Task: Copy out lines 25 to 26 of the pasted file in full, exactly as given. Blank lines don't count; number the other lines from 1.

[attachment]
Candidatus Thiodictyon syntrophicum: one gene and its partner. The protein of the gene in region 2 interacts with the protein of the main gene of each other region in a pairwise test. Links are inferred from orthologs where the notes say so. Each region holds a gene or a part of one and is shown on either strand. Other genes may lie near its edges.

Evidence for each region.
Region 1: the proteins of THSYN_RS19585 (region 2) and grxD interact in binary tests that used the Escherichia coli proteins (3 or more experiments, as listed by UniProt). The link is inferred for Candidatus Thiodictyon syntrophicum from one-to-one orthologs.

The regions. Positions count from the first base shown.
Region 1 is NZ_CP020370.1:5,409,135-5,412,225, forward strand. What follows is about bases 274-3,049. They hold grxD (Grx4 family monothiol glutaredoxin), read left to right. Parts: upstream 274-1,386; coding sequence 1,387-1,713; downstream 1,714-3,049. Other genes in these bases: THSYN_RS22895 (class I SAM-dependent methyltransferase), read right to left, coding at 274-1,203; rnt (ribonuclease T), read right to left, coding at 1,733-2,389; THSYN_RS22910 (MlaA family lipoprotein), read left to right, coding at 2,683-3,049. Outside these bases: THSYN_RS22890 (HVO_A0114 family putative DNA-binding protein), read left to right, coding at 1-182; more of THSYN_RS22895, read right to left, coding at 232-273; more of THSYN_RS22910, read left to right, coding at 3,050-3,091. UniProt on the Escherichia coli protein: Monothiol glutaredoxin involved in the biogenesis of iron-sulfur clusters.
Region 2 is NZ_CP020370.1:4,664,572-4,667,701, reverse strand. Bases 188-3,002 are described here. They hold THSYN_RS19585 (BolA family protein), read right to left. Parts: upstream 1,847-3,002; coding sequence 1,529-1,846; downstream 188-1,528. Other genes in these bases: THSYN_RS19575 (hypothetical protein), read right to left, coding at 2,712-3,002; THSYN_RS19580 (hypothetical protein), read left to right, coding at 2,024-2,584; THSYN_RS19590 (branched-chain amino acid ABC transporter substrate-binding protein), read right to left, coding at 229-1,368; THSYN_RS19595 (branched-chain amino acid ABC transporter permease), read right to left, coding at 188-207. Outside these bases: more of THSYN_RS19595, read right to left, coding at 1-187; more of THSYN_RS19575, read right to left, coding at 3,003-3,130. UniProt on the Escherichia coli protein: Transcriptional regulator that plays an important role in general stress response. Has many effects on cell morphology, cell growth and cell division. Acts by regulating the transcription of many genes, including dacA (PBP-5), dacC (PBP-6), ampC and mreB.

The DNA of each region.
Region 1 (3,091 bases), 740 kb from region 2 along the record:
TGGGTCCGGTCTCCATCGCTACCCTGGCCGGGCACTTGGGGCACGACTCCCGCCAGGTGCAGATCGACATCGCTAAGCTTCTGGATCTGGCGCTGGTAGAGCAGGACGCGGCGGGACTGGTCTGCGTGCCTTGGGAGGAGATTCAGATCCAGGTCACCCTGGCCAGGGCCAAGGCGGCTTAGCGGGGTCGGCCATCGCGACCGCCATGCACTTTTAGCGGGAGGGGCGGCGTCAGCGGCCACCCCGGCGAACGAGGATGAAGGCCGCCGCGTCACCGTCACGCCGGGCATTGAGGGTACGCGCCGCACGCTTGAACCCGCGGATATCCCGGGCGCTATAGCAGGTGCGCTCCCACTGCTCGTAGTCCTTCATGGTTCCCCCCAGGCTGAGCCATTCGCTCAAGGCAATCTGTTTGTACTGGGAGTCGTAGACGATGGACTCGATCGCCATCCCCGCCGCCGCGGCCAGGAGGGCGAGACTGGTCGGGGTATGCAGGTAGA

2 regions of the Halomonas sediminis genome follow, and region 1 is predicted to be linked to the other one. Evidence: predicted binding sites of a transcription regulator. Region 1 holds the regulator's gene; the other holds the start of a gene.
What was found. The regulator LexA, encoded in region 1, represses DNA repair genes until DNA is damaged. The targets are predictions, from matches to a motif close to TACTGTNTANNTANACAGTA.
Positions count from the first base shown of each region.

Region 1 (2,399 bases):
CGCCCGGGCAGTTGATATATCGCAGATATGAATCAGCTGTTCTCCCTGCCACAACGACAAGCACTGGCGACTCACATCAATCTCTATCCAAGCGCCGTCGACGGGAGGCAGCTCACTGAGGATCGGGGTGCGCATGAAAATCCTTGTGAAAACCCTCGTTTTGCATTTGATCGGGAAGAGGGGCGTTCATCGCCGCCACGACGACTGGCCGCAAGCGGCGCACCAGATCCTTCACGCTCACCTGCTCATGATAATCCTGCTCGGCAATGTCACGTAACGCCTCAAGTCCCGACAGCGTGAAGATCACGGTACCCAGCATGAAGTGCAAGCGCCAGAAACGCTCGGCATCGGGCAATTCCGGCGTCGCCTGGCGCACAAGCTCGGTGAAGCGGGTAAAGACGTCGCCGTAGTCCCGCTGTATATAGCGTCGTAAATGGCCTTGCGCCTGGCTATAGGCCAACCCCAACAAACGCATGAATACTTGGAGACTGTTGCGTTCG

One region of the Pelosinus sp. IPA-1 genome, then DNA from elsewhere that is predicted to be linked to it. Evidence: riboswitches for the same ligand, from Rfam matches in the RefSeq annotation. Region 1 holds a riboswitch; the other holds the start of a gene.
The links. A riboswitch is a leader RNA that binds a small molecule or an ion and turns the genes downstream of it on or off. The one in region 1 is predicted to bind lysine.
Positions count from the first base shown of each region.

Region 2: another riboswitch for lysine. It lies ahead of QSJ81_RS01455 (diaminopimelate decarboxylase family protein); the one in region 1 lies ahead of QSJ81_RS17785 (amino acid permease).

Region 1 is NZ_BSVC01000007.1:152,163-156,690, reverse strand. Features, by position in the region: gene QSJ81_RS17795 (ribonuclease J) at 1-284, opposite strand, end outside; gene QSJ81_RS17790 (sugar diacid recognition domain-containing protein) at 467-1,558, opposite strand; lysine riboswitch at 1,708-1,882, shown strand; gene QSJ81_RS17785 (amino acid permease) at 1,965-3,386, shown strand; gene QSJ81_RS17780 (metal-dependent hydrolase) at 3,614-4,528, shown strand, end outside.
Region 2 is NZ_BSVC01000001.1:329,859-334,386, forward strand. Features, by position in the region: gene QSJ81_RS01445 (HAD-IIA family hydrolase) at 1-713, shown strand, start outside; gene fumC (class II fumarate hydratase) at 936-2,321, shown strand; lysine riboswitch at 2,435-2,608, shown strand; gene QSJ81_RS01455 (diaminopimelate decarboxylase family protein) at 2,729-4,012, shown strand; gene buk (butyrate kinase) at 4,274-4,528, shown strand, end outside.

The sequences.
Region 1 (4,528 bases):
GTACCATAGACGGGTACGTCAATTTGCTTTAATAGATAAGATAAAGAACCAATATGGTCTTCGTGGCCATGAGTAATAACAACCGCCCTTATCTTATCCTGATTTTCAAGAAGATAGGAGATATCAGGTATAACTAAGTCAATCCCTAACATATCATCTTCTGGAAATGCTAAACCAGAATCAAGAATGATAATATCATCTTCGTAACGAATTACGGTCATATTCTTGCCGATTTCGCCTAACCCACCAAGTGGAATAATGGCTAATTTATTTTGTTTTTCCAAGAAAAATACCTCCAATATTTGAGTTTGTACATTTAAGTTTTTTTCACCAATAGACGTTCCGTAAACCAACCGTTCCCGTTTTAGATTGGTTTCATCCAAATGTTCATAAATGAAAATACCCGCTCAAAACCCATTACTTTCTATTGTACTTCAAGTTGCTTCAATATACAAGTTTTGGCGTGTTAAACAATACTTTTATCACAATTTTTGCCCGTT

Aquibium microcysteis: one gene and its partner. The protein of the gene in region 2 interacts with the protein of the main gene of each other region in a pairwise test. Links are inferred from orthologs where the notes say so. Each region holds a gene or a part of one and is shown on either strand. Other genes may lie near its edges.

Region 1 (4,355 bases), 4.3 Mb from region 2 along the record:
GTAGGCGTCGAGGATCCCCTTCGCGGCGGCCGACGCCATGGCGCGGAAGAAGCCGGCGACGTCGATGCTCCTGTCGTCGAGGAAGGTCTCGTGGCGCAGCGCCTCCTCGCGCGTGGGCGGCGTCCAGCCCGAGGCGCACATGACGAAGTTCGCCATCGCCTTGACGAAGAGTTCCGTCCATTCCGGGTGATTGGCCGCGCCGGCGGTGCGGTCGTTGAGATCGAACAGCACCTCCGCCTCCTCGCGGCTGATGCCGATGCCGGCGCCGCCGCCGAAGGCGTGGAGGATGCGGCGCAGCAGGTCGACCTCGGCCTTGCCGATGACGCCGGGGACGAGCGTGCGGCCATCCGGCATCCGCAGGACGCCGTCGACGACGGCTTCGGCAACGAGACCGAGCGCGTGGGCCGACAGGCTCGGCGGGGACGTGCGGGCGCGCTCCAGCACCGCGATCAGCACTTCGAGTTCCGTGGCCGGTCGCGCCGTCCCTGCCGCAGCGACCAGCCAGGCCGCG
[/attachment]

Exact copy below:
Region 1 (4,355 bases), 4.3 Mb from region 2 along the record:
GTAGGCGTCGAGGATCCCCTTCGCGGCGGCCGACGCCATGGCGCGGAAGAAGCCGGCGACGTCGATGCTCCTGTCGTCGAGGAAGGTCTCGTGGCGCAGCGCCTCCTCGCGCGTGGGCGGCGTCCAGCCCGAGGCGCACATGACGAAGTTCGCCATCGCCTTGACGAAGAGTTCCGTCCATTCCGGGTGATTGGCCGCGCCGGCGGTGCGGTCGTTGAGATCGAACAGCACCTCCGCCTCCTCGCGGCTGATGCCGATGCCGGCGCCGCCGCCGAAGGCGTGGAGGATGCGGCGCAGCAGGTCGACCTCGGCCTTGCCGATGACGCCGGGGACGAGCGTGCGGCCATCCGGCATCCGCAGGACGCCGTCGACGACGGCTTCGGCAACGAGACCGAGCGCGTGGGCCGACAGGCTCGGCGGGGACGTGCGGGCGCGCTCCAGCACCGCGATCAGCACTTCGAGTTCCGTGGCCGGTCGCGCCGTCCCTGCCGCAGCGACCAGCCAGGCCGCG